03 June 2012

Future of Eurozone: Grexit, Spexit or Nexit?

For an outside observer such as the IMF, the most urgent (even though not certainly always the most important from sustainability point of view) challenges facing eurozone are rather obvious:
* Lack of growth / demand which is, among others, being reflected in the high unemployment and possibly lost human capital, in lower tax revenues and higher social benefits etc.;
* Large differences in the competitiveness of individual countries resulting in balance of payment problems, i.e. in chronic surplus countries such as Germany and in chronic deficit countries such as Spain;
* Generally (often unsustainably) high public and private debt burdens that may easily lead to the further rating downgrades; 
* Weak / Poorly capitalised large international banks that are too big for being bailed out by individual countries;
* Lost confidence and adverse feedback loops; weaker countries in real trouble while having fallen into the vicious cycle;
* Social unrest; people being tired and angry or about to give up.

Various outcomes are possible depending on how these challenges are being addressed by the European policy makers and central bankers in the conditions of conflicting interests, and under the pressures of their own unhappy (read: angry) citizens, the IMF, Mr. Market and the rest of the world::
* Nexit = No exit, moving towards the European Union, which is plan “A”, and as such the desired outcome;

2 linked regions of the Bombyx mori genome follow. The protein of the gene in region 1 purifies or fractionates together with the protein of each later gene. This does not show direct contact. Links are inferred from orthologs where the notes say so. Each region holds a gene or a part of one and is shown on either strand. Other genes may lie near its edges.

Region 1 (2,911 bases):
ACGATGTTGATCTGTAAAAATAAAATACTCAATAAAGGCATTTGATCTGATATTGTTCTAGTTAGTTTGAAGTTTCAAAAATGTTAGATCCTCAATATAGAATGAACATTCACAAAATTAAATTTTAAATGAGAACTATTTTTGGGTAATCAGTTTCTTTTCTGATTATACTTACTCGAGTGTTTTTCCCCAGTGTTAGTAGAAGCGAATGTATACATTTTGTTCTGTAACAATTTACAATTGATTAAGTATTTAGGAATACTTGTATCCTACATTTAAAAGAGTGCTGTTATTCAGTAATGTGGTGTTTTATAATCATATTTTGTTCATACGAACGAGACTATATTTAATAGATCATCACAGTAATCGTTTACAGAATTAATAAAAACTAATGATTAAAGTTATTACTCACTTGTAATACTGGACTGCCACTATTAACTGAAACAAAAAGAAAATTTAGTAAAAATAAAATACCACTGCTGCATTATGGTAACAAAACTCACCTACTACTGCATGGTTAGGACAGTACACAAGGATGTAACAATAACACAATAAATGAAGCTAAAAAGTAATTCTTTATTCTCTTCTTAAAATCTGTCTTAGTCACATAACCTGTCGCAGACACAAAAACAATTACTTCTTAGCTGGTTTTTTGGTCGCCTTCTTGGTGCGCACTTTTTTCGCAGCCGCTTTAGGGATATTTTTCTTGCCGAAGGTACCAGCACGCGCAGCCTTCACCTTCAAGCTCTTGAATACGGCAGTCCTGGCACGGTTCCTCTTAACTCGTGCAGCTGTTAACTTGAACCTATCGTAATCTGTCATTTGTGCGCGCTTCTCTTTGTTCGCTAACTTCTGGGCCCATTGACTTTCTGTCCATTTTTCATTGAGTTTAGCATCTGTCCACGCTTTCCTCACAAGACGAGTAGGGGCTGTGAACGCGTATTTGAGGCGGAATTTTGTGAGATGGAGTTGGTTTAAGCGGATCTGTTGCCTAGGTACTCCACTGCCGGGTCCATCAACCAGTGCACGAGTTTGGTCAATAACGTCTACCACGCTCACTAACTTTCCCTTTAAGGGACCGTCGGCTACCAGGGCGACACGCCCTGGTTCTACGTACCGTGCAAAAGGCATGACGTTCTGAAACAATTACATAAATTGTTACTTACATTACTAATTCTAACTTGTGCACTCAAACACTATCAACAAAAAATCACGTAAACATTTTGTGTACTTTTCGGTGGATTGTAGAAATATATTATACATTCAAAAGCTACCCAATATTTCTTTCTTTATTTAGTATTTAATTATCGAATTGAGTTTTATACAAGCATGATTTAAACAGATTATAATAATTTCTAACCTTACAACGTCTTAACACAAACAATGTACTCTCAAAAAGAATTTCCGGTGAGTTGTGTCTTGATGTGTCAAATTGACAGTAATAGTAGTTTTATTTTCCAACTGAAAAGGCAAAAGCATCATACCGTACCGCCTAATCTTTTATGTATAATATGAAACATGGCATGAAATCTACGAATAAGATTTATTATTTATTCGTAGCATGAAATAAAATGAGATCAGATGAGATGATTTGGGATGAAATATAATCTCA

* Grexit (Greece leaving the eurozone), Spexit (Spain leaving the eurozone) and/or some other exit, which may happen, and if it’s a bigger exit than the possible Grexit, may well introduce materialisation of plan “B”;
* Division or break-up of the single currency area all together, which is plan “B” that just happens if the policy makers cannot agree.
Of course, the final outcome is a hot topic and subject of various speculations.

The Table below presents the alternative ways for dealing with the current situation. As you see, we cannot be more than disappointed about the delivery of our (elected?) leaders. Indeed, after several years of crisis and billions if not trillions spent simply for “buying time”, it still seems that they do not know what they are doing... We have heard lots of nice speeches like this one by Nemat Shafik, the Deputy Managing Director of the IMF at Brussels Economic Forum on 31 May 2012: Reviving Growth in Europe; yet we have little if any idea about the future prospects. As a further illustration for this, you can read more about the myths of European austerity in the blog of Daniel Lacalle, for example.

(If you do not see the table well, then right click, "Open Link in New Window" and enlarging the image would help.)

As a final comment for this post: note the amazing similarities between the two (or three) alternative approaches that are being discussed:
* European banks have to take further losses & need to be re-capitalised anyway, either in a straightforward way or in a more obscure way;
* Burdens of restoring the balance within the eurozone have to be shared anyway, no matter if via tax payers first guaranteeing and then paying the debts of the weaker countries, losing savings because of the higher inflation or the re-capitalisation of the financial industry from the (current or future) tax payers’ money;
Hiding the real burden for their electorates (which would be obvious in case of the exits) should give the European policy makers a good reason for not letting Spain to go. Bankers do not like the exits or break-up of the eurozone either, because then the not sustainable business models would become even more evident... This even if a Grexback (Greece exiting and defaulting, and then re-joining) would be more efficient for dealing with the competitiveness gap.

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